The definition of stable is something steady that is not prone to change, someone who is level headed and who isn't subject to wild swings of emotion.adjective
- An example of stable is a product that has a steady and unchanging price.
- An example of stable is a person who has a good handle on her life and her emotions.
Stable is defined as a location where animals, especially horses, are housed.noun
An example of a stable is an area of a barn where horses live in their own individual stalls.YourDictionary definition and usage example. Copyright © 2013 by LoveToKnow Corp.
- not easily moved or thrown off balance; firm; steady
- not likely to break down, fall apart, or give way; fixed
- firm in character, purpose, or resolution; steadfast
- reliable, dependable
- not likely to change or be affected adversely; lasting; enduring
- emotionally steady; composed; self-possessed
- mentally sound; sane; rational
- capable of returning to equilibrium or original position after having been displaced
- Chem., Physics
- not readily decomposing or changing from one state of matter to another
- not undergoing spontaneous change
- Nuclear Physics incapable of radioactive decay
Origin: ME < OFr estable < L stabilis < stare, to stand
- stably adverb
- a building in which horses or cattle are sheltered and fed
- a group of animals kept or belonging in such a building
- all the racehorses belonging to one owner
- the people employed to take care of and train such a group of racehorses
- Informal all the athletes, writers, performers, etc. under one management, with one agent, etc.
Origin: ME < OFr estable < L stabulum < stare, to stand
Used by arrangement with John Wiley & Sons, Inc.
adjective sta·bler, sta·blest
- a. Resistant to change of position or condition; not easily moved or disturbed: a house built on stable ground; a stable platform.b. Not subject to sudden or extreme change or fluctuation: a stable economy; a stable currency.c. Maintaining equilibrium; self-restoring: a stable aircraft.
- Enduring or permanent: a stable peace.
- a. Consistently dependable; steadfast of purpose.b. Not subject to mental illness or irrationality: a stable personality.
- Physics Having no known mode of decay; indefinitely long-lived. Used of atomic particles.
- Chemistry Not easily decomposed or otherwise modified chemically.
Origin: Middle English, from Old French estable, from Latin stabilis; see stā- in Indo-European roots.
- staˈble·ness noun
- staˈbly adverb
- a. A building for the shelter and feeding of domestic animals, especially horses and cattle.b. A group of animals lodged in such a building.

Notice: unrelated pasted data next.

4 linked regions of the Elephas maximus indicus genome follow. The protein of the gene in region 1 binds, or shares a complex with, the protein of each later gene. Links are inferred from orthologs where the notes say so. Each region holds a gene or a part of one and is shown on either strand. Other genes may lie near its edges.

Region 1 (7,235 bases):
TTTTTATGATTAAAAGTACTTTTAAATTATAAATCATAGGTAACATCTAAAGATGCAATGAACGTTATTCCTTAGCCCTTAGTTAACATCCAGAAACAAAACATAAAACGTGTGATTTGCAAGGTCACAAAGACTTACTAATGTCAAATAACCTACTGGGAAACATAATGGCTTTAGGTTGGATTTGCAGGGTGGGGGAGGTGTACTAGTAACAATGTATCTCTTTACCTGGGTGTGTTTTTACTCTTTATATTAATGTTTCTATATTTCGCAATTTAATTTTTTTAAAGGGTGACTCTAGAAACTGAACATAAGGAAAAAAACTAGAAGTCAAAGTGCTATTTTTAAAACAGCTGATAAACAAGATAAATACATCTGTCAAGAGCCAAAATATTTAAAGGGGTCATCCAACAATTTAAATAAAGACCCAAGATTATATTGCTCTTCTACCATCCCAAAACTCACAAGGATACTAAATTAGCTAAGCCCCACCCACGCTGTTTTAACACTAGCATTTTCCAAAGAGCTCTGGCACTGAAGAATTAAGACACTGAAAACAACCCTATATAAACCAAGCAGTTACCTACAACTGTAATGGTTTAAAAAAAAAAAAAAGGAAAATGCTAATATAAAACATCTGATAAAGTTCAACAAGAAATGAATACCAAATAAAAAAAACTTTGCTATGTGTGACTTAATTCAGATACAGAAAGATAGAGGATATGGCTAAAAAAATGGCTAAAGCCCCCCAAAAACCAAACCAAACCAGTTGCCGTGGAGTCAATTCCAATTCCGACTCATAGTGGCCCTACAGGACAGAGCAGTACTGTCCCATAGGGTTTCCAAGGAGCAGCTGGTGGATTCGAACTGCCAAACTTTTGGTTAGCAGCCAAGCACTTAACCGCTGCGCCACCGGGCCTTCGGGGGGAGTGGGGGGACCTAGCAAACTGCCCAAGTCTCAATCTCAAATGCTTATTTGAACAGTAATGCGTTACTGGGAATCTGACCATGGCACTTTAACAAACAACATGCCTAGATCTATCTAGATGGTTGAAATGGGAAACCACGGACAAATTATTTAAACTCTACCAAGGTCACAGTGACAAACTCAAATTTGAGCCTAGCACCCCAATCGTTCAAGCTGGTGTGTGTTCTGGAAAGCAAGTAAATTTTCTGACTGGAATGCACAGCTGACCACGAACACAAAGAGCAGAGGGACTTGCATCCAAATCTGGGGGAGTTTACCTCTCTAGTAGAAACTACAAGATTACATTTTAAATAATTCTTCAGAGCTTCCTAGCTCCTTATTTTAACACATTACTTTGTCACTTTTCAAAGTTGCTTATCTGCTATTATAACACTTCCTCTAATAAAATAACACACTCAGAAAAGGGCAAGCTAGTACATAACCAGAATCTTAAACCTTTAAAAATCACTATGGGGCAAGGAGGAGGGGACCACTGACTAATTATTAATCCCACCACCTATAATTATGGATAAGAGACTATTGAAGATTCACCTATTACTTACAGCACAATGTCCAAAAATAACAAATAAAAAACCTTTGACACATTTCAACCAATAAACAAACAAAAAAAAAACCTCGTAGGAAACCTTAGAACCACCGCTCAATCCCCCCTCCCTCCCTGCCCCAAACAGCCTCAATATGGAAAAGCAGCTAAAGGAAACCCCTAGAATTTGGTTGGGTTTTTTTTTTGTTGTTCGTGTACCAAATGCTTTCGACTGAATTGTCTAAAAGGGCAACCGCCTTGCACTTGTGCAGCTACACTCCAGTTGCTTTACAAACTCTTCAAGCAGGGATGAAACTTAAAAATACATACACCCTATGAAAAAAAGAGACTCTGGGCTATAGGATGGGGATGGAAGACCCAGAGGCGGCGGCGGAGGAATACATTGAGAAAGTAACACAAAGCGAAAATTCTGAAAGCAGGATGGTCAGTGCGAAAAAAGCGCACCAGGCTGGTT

- a. All the racehorses belonging to a single owner or racing establishment. See Synonyms at flock1.b. The personnel employed to keep and train such a group of racehorses.
- A group, as of athletes or entertainers, under common management: a stable of prizefighters.
Origin: Middle English, from Old French estable, from Latin stabulum, stable, standing place; see stā- in Indo-European roots.
stable - Medical Definition
- Resistant to change of position or condition.
- Not subject to mental illness or irrationality.
- Having no known mode of decay; indefinitely long-lived. Used of atomic particles.
- Not easily decomposed or otherwise modified chemically.
stable - Phrases/IdiomsThe American Heritage® Dictionary of Idioms by Christine Ammer. Copyright © 2003, 1997 by The Christine Ammer 1992 Trust. Published by Houghton Mifflin Harcourt Publishing Company. All rights reserved.
stable - Science Definition
- Not susceptible to a process of decay, such as radioactivity. For example, the most common isotope of carbon, carbon 12, is stable. Protons and photons are examples of stable subatomic particles. See more at decay.
- Relating to a chemical compound that does not easily decompose or change into other compounds. Water is an example of a stable compound.
- Relating to an atom or chemical element that is unlikely to share electrons with another atom or element.
- Not likely to change significantly or to deteriorate suddenly, as an individual's medical condition.
Copyright © 2010 by Houghton Mifflin Harcourt Publishing Company. Published by Houghton Mifflin Harcourt Publishing Company. All rights reserved.